KURZEN: “There are actually two parts to the project. One is to visually reconstruct the number of people that were raped in Walikale. We want to make people understand what that 200+ figure means. These are not statistics but real people who have gone through hell.
“The second part is that each of us will concentrate on a particular aspect. For instance, I’m going to try and get access to the Goma prison to see the men that are imprisoned for rape. I’m going to try and find out how the justice system deals with the issue, if at all, or if there is impunity for the rapists. Because the rape campaigns in the Congo are not isolated incidents; they are a political tool.
“Sarah is going to concentrate on life after rape. How does someone go on living after a rape? What happens to the children that are born out of rape? Ying plans to photograph a visual testimony of the physical damage that has been inflicted upon the victims of sexual violence, and hopefully to find a way to portray the emotional scars as well. Agnes is going to try and contextualize the whole thing by photographing the general situation in the Walikale area. I think all this put together is going to be something really powerful.”
You’re asking the public to help fund this through Emphas.is. How are you going to convince people that this is something worth doing?
“Some of the most important stories are not being told by the mainstream media. Like most photojournalists I have been self-funding several projects that I think have been underreported. I am hoping that Emphas.is will help free us from the constraints of the traditional media by helping us fund projects in a non-traditional way. The interested public can help decide which stories get told instead of a few magazine or newspaper editors.
“One question that people often ask is, What do I get in return for my support? I think one of the most interesting things we can offer people is the opportunity to be a part of the experience as we work on the project. People might be interested in what it actually takes to create the images. For example, what does it really take to complete a story in the Democratic Republic of Congo? Using social media such as email, blogs and twitter we can provide investors with the real time experience of ‘being there.’”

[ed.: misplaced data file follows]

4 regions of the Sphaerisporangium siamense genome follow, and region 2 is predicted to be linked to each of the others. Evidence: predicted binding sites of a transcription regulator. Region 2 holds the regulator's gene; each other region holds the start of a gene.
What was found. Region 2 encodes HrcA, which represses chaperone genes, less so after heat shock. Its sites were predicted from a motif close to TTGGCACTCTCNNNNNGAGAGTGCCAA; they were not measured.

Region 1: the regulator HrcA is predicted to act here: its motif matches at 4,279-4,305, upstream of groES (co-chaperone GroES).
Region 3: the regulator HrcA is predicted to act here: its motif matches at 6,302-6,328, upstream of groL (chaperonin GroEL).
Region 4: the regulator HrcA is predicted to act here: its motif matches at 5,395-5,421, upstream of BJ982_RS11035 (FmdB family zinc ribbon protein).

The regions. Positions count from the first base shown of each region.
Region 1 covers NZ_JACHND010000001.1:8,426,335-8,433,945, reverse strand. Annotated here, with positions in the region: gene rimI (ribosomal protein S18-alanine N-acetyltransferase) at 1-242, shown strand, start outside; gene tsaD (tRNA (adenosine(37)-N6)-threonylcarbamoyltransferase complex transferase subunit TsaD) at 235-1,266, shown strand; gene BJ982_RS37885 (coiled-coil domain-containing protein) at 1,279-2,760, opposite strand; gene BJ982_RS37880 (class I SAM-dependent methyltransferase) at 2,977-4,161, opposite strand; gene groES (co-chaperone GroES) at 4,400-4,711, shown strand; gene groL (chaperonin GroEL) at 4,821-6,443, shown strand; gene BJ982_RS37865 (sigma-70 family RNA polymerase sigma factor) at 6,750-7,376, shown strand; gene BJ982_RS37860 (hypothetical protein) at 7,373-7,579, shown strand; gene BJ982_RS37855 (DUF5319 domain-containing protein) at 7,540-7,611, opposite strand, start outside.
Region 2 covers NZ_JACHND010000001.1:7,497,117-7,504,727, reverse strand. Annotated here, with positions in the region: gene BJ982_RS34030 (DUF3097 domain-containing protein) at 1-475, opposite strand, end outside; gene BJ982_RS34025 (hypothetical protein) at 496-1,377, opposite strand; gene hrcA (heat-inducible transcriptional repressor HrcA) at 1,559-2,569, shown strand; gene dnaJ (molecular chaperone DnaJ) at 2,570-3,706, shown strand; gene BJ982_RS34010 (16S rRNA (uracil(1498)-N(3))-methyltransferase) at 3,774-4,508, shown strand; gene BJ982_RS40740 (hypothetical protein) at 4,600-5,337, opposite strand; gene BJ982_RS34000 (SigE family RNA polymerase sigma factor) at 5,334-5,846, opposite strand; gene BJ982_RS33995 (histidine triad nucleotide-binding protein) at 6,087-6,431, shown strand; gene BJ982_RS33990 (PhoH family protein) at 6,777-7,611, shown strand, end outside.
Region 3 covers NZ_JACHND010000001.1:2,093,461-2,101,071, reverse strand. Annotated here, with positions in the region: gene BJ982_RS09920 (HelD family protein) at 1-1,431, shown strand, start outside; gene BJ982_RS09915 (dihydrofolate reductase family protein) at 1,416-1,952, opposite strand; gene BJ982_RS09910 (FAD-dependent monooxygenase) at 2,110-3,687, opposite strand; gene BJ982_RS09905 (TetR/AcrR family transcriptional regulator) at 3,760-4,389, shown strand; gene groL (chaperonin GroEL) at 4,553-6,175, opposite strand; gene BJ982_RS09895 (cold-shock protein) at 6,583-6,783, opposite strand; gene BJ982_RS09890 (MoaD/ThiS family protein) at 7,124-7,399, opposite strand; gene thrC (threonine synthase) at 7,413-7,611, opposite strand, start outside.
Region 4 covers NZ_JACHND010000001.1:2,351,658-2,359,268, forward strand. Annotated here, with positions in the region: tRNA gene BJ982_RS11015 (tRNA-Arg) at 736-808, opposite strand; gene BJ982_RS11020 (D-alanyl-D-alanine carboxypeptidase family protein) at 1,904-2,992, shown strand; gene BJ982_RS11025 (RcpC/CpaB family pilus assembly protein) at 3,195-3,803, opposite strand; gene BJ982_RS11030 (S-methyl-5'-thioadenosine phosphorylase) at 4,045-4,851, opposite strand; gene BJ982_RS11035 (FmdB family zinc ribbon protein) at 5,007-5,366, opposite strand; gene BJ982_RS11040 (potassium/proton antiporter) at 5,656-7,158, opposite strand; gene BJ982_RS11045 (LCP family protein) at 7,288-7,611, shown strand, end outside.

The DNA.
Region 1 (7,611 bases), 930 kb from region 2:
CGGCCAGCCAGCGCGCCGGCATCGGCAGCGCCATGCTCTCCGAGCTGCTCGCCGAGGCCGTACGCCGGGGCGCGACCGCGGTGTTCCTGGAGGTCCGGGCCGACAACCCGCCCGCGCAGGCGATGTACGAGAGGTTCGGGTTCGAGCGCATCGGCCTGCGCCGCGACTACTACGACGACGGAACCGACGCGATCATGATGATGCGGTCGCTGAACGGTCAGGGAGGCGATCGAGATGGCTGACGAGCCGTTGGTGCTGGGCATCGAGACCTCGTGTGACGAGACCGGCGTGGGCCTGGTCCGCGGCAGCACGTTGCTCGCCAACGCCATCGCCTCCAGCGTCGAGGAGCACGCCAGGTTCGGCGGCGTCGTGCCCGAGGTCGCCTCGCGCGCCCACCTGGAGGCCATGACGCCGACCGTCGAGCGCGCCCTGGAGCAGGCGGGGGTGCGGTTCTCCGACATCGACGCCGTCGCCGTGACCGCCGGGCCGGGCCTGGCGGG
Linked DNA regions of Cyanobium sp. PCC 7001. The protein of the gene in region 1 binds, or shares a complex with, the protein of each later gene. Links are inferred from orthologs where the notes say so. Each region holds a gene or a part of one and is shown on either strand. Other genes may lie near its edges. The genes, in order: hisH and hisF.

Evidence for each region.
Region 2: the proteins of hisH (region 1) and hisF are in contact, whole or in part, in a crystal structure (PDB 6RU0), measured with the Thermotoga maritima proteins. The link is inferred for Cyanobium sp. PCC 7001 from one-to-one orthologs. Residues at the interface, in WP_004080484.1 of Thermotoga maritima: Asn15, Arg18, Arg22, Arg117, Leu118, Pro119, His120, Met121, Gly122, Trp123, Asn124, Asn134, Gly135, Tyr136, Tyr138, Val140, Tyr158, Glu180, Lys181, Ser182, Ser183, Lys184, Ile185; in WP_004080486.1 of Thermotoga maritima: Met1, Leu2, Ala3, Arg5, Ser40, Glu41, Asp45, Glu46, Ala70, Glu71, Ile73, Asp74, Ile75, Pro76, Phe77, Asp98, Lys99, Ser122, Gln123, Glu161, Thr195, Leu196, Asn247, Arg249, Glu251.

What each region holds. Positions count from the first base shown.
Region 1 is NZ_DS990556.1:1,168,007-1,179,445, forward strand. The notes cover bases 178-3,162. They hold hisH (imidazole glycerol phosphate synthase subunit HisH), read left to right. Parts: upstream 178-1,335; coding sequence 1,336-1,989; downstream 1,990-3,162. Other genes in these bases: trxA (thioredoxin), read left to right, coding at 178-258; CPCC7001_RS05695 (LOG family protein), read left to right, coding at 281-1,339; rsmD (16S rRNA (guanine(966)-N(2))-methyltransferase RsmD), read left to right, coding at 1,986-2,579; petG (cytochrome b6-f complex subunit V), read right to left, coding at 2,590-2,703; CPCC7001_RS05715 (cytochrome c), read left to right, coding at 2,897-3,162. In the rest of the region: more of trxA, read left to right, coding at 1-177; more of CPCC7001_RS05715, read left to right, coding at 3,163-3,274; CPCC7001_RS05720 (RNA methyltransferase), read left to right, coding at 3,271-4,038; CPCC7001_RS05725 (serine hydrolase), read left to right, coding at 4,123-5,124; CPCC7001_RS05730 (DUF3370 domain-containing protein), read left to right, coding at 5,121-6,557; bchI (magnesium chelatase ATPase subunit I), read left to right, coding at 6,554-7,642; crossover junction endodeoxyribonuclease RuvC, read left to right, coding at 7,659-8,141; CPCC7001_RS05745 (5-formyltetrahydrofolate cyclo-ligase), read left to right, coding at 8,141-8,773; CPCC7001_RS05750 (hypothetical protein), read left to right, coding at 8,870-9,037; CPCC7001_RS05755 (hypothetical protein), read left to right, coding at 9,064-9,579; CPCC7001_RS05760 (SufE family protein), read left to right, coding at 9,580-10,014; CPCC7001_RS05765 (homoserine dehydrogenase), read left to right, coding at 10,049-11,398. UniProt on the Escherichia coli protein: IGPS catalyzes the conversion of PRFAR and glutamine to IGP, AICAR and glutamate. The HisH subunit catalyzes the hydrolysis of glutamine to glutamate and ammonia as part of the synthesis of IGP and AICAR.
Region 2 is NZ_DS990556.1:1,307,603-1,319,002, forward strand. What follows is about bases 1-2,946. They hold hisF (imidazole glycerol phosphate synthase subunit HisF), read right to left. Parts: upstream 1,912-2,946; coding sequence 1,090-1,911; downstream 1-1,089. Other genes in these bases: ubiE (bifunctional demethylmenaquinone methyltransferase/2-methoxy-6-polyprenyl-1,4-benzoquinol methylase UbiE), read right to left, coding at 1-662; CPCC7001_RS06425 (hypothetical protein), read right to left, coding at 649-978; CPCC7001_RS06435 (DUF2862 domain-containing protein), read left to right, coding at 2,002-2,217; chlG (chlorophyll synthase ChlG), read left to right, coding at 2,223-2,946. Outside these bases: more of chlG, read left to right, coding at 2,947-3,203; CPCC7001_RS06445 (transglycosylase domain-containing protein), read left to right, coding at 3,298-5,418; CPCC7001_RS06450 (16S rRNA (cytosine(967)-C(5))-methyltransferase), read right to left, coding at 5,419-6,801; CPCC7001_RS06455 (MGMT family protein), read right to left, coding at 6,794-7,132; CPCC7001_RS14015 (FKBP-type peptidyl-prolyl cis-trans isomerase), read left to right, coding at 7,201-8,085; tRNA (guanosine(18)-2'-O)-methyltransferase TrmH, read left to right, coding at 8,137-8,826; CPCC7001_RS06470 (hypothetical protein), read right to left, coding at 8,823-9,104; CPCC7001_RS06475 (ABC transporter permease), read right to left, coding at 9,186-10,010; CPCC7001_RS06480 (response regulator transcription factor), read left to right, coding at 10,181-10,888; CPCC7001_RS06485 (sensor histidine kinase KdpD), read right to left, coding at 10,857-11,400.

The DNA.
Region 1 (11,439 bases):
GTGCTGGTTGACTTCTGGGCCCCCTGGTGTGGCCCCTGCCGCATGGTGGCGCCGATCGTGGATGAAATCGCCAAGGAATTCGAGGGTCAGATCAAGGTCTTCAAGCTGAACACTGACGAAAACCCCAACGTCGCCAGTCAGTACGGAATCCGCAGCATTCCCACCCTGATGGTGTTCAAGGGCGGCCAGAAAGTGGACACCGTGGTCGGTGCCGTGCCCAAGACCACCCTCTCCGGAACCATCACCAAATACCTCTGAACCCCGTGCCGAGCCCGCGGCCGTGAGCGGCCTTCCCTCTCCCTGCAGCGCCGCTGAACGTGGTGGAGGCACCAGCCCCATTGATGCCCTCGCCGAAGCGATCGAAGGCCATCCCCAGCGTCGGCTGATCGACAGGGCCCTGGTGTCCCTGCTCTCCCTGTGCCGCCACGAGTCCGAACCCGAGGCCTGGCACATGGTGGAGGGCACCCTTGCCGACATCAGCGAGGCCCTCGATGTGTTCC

KURZEN: “I think it will be statement of some kind if we succeed in getting this funded by the public. In a way, what we are aiming for is to raise a crucial question: Do people still give a damn? Emphas.is is more than a way for photojournalists to get funding; it is also a way for people to show that, yes, they do care about terrible things that happen a world away in some jungle.
“And, yes, I believe that people do give a damn. I see it in my own family when I tell them about the places I’ve been. Or take the photo that Jerome Delay took in the Congo in 2008 of these two little girls who lost their mother in the chaos. After AP ran that picture, Jerome got hundreds of emails from people all over the world who absolutely wanted to do something to help these girls.
“But people feel helpless when they see misery on television or in the newspapers. So there is the question: once you have touched people, what happens next? I think there is no single answer to that question. You can donate money to an NGO, or it might change the way you talk to your own children or how you see the world.”
What will you tell people if they ask you, What’s next?
“But I don’t think we should take the place of the NGOs either. That’s not our job. It is our job to get the information out there to people so they can do something about it if they want to. So in the case of the Congo, if people ask us what they can do for people there, we will direct them to a number of NGOs that are doing excellent work in the Congo trying to help the victims of rape.”
(Interview by Gert Van Langendonck)
This is part VI in a series of interviews with photojournalists about how the crisis has affected their work and what they expect from Emphas.is.